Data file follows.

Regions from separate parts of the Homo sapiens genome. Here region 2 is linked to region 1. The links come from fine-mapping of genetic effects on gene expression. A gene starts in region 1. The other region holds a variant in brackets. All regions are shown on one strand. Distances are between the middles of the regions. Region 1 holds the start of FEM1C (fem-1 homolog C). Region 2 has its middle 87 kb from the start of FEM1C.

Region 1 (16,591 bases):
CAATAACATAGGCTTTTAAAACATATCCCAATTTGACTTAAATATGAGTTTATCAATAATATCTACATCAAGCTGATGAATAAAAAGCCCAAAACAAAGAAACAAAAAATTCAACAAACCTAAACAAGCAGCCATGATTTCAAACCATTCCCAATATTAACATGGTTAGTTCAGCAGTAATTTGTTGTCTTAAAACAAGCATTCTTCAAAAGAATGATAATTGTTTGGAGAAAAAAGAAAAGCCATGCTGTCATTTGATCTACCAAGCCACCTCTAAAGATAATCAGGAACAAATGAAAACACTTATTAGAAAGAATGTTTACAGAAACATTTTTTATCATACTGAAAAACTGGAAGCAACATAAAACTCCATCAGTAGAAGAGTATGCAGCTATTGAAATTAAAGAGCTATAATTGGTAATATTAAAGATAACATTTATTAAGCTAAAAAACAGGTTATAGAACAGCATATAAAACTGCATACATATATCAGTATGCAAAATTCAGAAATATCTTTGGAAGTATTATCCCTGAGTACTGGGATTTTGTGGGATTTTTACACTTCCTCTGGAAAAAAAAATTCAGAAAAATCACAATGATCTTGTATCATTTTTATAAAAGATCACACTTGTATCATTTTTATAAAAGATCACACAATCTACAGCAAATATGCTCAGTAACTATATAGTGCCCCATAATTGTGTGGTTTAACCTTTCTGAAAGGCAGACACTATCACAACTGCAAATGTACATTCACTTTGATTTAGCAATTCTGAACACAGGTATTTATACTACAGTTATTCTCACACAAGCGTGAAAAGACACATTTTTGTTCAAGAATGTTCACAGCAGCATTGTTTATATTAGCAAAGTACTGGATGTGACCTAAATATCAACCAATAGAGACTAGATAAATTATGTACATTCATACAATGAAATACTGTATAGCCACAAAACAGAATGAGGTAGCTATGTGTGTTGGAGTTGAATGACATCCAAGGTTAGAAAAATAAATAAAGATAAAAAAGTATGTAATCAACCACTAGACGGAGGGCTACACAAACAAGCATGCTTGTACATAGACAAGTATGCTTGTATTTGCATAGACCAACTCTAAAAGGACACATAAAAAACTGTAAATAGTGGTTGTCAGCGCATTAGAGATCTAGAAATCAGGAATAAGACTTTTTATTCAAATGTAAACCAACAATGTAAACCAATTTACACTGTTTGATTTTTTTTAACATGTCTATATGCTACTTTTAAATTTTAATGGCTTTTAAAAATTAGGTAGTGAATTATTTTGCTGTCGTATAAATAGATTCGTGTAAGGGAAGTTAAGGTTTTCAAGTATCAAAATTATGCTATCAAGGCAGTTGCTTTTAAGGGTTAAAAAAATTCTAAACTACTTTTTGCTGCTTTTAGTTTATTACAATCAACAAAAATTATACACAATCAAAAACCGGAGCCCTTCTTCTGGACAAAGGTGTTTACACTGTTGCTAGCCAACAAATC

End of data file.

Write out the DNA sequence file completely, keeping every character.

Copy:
Regions from separate parts of the Homo sapiens genome. Here region 2 is linked to region 1. The links come from fine-mapping of genetic effects on gene expression. A gene starts in region 1. The other region holds a variant in brackets. All regions are shown on one strand. Distances are between the middles of the regions. Region 1 holds the start of FEM1C (fem-1 homolog C). Region 2 has its middle 87 kb from the start of FEM1C.

Region 1 (16,591 bases):
CAATAACATAGGCTTTTAAAACATATCCCAATTTGACTTAAATATGAGTTTATCAATAATATCTACATCAAGCTGATGAATAAAAAGCCCAAAACAAAGAAACAAAAAATTCAACAAACCTAAACAAGCAGCCATGATTTCAAACCATTCCCAATATTAACATGGTTAGTTCAGCAGTAATTTGTTGTCTTAAAACAAGCATTCTTCAAAAGAATGATAATTGTTTGGAGAAAAAAGAAAAGCCATGCTGTCATTTGATCTACCAAGCCACCTCTAAAGATAATCAGGAACAAATGAAAACACTTATTAGAAAGAATGTTTACAGAAACATTTTTTATCATACTGAAAAACTGGAAGCAACATAAAACTCCATCAGTAGAAGAGTATGCAGCTATTGAAATTAAAGAGCTATAATTGGTAATATTAAAGATAACATTTATTAAGCTAAAAAACAGGTTATAGAACAGCATATAAAACTGCATACATATATCAGTATGCAAAATTCAGAAATATCTTTGGAAGTATTATCCCTGAGTACTGGGATTTTGTGGGATTTTTACACTTCCTCTGGAAAAAAAAATTCAGAAAAATCACAATGATCTTGTATCATTTTTATAAAAGATCACACTTGTATCATTTTTATAAAAGATCACACAATCTACAGCAAATATGCTCAGTAACTATATAGTGCCCCATAATTGTGTGGTTTAACCTTTCTGAAAGGCAGACACTATCACAACTGCAAATGTACATTCACTTTGATTTAGCAATTCTGAACACAGGTATTTATACTACAGTTATTCTCACACAAGCGTGAAAAGACACATTTTTGTTCAAGAATGTTCACAGCAGCATTGTTTATATTAGCAAAGTACTGGATGTGACCTAAATATCAACCAATAGAGACTAGATAAATTATGTACATTCATACAATGAAATACTGTATAGCCACAAAACAGAATGAGGTAGCTATGTGTGTTGGAGTTGAATGACATCCAAGGTTAGAAAAATAAATAAAGATAAAAAAGTATGTAATCAACCACTAGACGGAGGGCTACACAAACAAGCATGCTTGTACATAGACAAGTATGCTTGTATTTGCATAGACCAACTCTAAAAGGACACATAAAAAACTGTAAATAGTGGTTGTCAGCGCATTAGAGATCTAGAAATCAGGAATAAGACTTTTTATTCAAATGTAAACCAACAATGTAAACCAATTTACACTGTTTGATTTTTTTTAACATGTCTATATGCTACTTTTAAATTTTAATGGCTTTTAAAAATTAGGTAGTGAATTATTTTGCTGTCGTATAAATAGATTCGTGTAAGGGAAGTTAAGGTTTTCAAGTATCAAAATTATGCTATCAAGGCAGTTGCTTTTAAGGGTTAAAAAAATTCTAAACTACTTTTTGCTGCTTTTAGTTTATTACAATCAACAAAAATTATACACAATCAAAAACCGGAGCCCTTCTTCTGGACAAAGGTGTTTACACTGTTGCTAGCCAACAAATC